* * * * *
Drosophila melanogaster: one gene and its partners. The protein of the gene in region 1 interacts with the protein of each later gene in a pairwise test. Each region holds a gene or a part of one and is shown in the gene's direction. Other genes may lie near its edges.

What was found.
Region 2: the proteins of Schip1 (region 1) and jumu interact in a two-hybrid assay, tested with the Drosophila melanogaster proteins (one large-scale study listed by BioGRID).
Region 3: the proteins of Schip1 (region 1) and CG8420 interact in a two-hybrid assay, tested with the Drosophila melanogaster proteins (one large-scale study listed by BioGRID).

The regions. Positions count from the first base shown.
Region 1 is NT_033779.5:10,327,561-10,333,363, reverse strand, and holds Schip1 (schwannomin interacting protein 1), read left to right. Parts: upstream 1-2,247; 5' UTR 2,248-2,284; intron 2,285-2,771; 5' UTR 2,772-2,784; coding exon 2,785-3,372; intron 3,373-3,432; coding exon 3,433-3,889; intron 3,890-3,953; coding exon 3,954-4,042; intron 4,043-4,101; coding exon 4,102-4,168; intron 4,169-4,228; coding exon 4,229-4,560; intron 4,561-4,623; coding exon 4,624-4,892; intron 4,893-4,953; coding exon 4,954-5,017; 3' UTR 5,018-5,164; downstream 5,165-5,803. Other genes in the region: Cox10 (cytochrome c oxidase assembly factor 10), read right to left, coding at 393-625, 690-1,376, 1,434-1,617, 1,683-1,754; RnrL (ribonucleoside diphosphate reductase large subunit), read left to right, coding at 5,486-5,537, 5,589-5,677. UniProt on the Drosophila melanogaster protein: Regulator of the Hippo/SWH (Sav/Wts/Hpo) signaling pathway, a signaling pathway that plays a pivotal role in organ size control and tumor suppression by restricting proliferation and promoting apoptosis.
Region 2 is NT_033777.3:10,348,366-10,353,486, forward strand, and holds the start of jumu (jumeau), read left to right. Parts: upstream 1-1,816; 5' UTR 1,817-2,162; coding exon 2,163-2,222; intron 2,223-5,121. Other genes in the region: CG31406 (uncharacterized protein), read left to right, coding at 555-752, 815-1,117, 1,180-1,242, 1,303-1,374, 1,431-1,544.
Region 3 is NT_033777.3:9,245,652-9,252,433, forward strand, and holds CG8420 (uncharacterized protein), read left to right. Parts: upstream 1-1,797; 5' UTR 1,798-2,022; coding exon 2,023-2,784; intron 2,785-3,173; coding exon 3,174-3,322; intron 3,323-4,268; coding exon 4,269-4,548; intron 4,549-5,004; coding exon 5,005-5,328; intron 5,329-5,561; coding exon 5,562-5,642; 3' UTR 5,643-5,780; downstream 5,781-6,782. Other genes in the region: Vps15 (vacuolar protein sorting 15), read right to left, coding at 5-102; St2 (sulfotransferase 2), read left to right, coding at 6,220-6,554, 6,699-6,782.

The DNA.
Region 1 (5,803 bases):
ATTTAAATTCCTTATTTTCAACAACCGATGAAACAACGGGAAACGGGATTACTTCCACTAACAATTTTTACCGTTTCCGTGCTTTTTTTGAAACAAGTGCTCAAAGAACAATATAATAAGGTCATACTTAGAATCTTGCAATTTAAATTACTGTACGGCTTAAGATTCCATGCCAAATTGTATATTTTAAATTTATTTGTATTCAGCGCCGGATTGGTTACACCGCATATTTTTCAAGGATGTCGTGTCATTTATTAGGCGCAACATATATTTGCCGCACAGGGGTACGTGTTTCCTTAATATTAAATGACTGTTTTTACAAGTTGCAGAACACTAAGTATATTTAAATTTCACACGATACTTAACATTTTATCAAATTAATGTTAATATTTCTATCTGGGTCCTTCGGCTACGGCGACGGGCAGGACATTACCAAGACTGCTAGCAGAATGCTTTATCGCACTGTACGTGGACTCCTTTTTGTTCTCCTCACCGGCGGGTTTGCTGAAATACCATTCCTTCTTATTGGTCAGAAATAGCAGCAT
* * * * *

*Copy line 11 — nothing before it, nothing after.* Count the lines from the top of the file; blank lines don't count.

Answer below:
ATTTAAATTCCTTATTTTCAACAACCGATGAAACAACGGGAAACGGGATTACTTCCACTAACAATTTTTACCGTTTCCGTGCTTTTTTTGAAACAAGTGCTCAAAGAACAATATAATAAGGTCATACTTAGAATCTTGCAATTTAAATTACTGTACGGCTTAAGATTCCATGCCAAATTGTATATTTTAAATTTATTTGTATTCAGCGCCGGATTGGTTACACCGCATATTTTTCAAGGATGTCGTGTCATTTATTAGGCGCAACATATATTTGCCGCACAGGGGTACGTGTTTCCTTAATATTAAATGACTGTTTTTACAAGTTGCAGAACACTAAGTATATTTAAATTTCACACGATACTTAACATTTTATCAAATTAATGTTAATATTTCTATCTGGGTCCTTCGGCTACGGCGACGGGCAGGACATTACCAAGACTGCTAGCAGAATGCTTTATCGCACTGTACGTGGACTCCTTTTTGTTCTCCTCACCGGCGGGTTTGCTGAAATACCATTCCTTCTTATTGGTCAGAAATAGCAGCAT